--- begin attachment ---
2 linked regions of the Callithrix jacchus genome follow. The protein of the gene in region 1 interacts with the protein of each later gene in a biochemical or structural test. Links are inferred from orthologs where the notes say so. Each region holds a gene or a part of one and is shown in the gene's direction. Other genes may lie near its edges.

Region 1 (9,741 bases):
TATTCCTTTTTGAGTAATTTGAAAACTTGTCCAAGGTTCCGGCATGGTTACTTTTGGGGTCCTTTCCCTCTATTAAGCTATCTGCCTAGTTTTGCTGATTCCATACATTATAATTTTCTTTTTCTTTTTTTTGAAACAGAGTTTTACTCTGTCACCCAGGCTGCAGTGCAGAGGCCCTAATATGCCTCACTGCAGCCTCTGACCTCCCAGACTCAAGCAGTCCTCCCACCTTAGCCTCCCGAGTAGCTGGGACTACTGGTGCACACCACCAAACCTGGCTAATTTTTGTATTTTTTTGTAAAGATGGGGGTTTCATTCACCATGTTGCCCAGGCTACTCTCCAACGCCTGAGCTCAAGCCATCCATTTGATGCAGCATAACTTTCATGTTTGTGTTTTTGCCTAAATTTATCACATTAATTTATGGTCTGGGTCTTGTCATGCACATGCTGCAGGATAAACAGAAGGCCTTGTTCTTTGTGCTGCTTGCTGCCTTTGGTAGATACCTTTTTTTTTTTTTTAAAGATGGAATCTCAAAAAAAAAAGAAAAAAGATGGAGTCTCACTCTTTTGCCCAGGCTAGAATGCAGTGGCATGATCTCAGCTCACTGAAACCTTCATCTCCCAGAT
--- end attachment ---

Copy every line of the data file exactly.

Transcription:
2 linked regions of the Callithrix jacchus genome follow. The protein of the gene in region 1 interacts with the protein of each later gene in a biochemical or structural test. Links are inferred from orthologs where the notes say so. Each region holds a gene or a part of one and is shown in the gene's direction. Other genes may lie near its edges.

Region 1 (9,741 bases):
TATTCCTTTTTGAGTAATTTGAAAACTTGTCCAAGGTTCCGGCATGGTTACTTTTGGGGTCCTTTCCCTCTATTAAGCTATCTGCCTAGTTTTGCTGATTCCATACATTATAATTTTCTTTTTCTTTTTTTTGAAACAGAGTTTTACTCTGTCACCCAGGCTGCAGTGCAGAGGCCCTAATATGCCTCACTGCAGCCTCTGACCTCCCAGACTCAAGCAGTCCTCCCACCTTAGCCTCCCGAGTAGCTGGGACTACTGGTGCACACCACCAAACCTGGCTAATTTTTGTATTTTTTTGTAAAGATGGGGGTTTCATTCACCATGTTGCCCAGGCTACTCTCCAACGCCTGAGCTCAAGCCATCCATTTGATGCAGCATAACTTTCATGTTTGTGTTTTTGCCTAAATTTATCACATTAATTTATGGTCTGGGTCTTGTCATGCACATGCTGCAGGATAAACAGAAGGCCTTGTTCTTTGTGCTGCTTGCTGCCTTTGGTAGATACCTTTTTTTTTTTTTTAAAGATGGAATCTCAAAAAAAAAAGAAAAAAGATGGAGTCTCACTCTTTTGCCCAGGCTAGAATGCAGTGGCATGATCTCAGCTCACTGAAACCTTCATCTCCCAGAT